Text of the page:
The Pixel C was power packed and from a specifications perspective, was hard to top. But it was released at a time when many were beginning to question the need for a tablet at all. Rumors at the time were pointing to Android apps coming to Chrome OS or, perhaps, a melding of the two (Project Andromeda) which made it curious about releasing a tablet at the time. Indeed rumors persist that the Google Pixel C was actually slated to run Chrome OS but was switched at the last minute to Android.
Today’s Deal is on the powerful and ultra thin Lenovo Yoga Book Android tablet. The 10″ 2-in-1 tablet is on sale right now at Amazon for $299.94 in Gunmetal Gray. That’s a savings of $200.
The Yoga Book has a 10.1″ display that gives Full HD resolution of 1200 x 1920. It is powered by the Intel Atom x5-Z8550 processor, a quad-core processor that is clocked at 2.4GHz. That is coupled with 4GB of RAM and 64GB of internal storage. That internal storage can be expanded up to an additional 256GB thanks to the MicroSD slot. Also, the Lenovo Yoga Book can take advantage of Adaptive Storage in Android Nougat so once you have a MicroSD card installed, it can act as part of the main storage on the device.
What really makes the Yoga Book stand out is its size. It measure just 6.72 x 10.1 x 0.38 in and weighs 1.52lbs. That’s 256.00 x 170.80 x 9.60mm and 690 grams in new money. When you open it up, it is 4mm thin. It has a beautiful hinge that allows the keyboard to rotate completely around to the back of the tablet to use it in tablet mode. Camera wise, there is an 8MP main camera and 2MP front camera for selfies and video calls. All of this is powered by a whopping 8500mAh battery that gets you 15 hours of use between charges. Charging is done via a MicroUSB connector and it supports Quick Charge 3.0 technology for fast charging.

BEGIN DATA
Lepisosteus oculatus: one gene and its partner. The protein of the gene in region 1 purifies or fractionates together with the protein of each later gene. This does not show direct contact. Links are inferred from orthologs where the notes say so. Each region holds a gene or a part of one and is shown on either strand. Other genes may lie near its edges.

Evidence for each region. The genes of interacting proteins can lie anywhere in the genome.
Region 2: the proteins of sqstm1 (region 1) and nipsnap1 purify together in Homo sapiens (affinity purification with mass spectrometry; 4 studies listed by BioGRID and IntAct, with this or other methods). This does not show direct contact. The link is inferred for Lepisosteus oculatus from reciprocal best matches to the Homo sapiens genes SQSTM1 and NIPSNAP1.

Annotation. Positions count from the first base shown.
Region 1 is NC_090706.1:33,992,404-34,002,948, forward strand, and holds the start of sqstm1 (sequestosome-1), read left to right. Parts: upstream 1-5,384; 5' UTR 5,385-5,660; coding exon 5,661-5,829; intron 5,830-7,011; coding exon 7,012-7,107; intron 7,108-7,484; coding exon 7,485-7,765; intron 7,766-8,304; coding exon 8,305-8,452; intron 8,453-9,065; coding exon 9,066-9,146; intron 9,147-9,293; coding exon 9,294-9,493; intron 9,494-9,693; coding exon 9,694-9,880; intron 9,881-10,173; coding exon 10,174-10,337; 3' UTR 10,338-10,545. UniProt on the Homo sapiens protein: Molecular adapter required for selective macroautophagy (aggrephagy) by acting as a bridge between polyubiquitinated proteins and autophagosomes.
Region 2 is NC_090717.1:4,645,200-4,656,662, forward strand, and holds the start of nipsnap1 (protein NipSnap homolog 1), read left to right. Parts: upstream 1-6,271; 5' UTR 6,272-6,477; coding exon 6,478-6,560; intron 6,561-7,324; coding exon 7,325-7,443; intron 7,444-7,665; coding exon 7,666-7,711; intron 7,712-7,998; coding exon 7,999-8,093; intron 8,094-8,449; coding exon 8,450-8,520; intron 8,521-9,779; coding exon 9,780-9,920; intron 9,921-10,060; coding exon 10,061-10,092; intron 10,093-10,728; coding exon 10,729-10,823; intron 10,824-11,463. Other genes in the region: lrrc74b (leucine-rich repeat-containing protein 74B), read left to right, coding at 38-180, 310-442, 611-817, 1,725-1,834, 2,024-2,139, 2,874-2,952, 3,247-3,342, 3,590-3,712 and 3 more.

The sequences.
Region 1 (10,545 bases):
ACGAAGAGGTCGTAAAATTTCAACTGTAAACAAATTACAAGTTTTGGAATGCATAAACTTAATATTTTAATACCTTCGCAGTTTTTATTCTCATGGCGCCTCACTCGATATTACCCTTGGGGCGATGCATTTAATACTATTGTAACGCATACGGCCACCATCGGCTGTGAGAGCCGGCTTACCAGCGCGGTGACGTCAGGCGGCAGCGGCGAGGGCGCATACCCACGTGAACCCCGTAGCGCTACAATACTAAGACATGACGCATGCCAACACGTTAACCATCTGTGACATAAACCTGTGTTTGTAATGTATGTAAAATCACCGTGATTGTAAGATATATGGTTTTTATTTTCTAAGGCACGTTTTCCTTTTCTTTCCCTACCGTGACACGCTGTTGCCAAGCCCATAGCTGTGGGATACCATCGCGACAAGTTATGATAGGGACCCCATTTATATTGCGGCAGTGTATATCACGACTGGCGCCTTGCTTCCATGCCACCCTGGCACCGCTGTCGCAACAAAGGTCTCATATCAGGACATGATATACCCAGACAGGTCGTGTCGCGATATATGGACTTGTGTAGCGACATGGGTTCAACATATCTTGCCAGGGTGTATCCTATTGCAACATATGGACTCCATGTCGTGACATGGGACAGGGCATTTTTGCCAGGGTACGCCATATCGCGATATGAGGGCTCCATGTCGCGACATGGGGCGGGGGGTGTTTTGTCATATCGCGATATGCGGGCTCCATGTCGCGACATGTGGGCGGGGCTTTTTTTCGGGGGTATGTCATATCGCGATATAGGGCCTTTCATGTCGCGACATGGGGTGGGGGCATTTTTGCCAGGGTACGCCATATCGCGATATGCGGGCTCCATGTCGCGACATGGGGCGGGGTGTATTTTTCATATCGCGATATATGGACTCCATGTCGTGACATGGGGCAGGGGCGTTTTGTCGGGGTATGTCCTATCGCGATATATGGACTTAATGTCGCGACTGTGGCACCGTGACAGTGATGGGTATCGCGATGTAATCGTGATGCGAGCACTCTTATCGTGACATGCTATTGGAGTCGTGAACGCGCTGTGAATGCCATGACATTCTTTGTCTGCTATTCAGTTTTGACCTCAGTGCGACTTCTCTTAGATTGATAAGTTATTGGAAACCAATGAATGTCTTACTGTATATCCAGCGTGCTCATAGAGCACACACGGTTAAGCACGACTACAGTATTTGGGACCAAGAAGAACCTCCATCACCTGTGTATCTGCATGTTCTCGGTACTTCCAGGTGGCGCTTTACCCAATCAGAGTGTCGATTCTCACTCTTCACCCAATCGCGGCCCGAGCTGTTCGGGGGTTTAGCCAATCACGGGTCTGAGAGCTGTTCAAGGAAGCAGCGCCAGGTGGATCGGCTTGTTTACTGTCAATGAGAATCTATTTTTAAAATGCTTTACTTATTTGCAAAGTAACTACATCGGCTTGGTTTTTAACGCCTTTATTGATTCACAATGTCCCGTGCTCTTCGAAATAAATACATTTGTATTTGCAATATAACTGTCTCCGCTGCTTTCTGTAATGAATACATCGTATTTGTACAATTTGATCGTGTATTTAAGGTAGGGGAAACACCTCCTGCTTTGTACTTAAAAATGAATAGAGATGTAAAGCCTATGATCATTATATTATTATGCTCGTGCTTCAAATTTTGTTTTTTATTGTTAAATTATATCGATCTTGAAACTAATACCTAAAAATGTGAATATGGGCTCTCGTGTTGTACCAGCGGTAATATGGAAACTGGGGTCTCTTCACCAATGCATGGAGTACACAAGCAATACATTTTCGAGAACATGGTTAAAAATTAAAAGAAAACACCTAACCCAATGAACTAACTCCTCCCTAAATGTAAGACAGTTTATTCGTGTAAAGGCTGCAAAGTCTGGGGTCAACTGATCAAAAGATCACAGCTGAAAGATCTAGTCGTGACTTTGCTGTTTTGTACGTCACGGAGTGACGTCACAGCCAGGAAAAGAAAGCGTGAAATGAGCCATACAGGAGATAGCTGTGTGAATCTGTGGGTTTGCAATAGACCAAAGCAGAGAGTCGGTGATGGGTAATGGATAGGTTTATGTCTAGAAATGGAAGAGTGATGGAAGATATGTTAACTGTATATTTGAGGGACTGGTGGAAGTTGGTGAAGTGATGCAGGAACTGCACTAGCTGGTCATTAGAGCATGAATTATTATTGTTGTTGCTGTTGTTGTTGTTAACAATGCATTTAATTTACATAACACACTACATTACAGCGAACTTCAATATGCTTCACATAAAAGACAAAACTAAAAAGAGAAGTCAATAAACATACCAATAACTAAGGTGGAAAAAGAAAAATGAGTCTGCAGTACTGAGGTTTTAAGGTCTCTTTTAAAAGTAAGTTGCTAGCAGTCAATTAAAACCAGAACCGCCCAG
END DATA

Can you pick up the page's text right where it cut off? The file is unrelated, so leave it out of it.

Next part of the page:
[Update: Version 3.1 has officially been released!]
The Microsoft Garage team behind Arrow Launcher for Android have had a busy few weeks. Last week they released a major update, version 3.0, to the public channel which brought a significant number of changes to it. While performance and stability improvements were the hallmark of the release, the new Utility page which shows your frequent contacts, apps and recent documents on one page was the big new feature. Right on the heels of that 3.0 release, the 3.1 build has hit those in the beta program with further refinements. The big news though is support for tablets.
Arrow Launcher on tablets works the same way as it does on phones with the ability to customize the launcher as far as icon size, rows and columns and some included widgets. It also supports app notifications (for apps that support it) and works in both landscape and portrait viewing. It is also incredibly stable. Those who visit often know that I generally shy readers away from betas because of bugs and stability issues. This beta of Arrow Launcher however is pretty rock solid in the couple of days I’ve been running it on my Nexus 9. Obviously proceed at your own risk but I’m happy with it so far.
While there were a few bright spots, the Android tablet market continued to constrict in the last quarter of 2016 according to Strategy Analytics. The site Q4 2016 report is out and with it, you see that overall, Android tablet sales dropped by 10% year-over-year with Samsung seeing a 10% drop themselves year-over-year. Interestingly, relatively new comer Huawei saw a 49% increase in growth over last year as they made their first significant efforts in the tablet space in 2016. It seems to have paid off – at least for now. Amazon also enjoyed a nice growth rate of 21% thanks to their Fire lineup of Android-powered tablets.
The news on tablet sales didn’t just impact Android. Apple saw a 19% drop in iPad sales year-over-year in Q4 2016.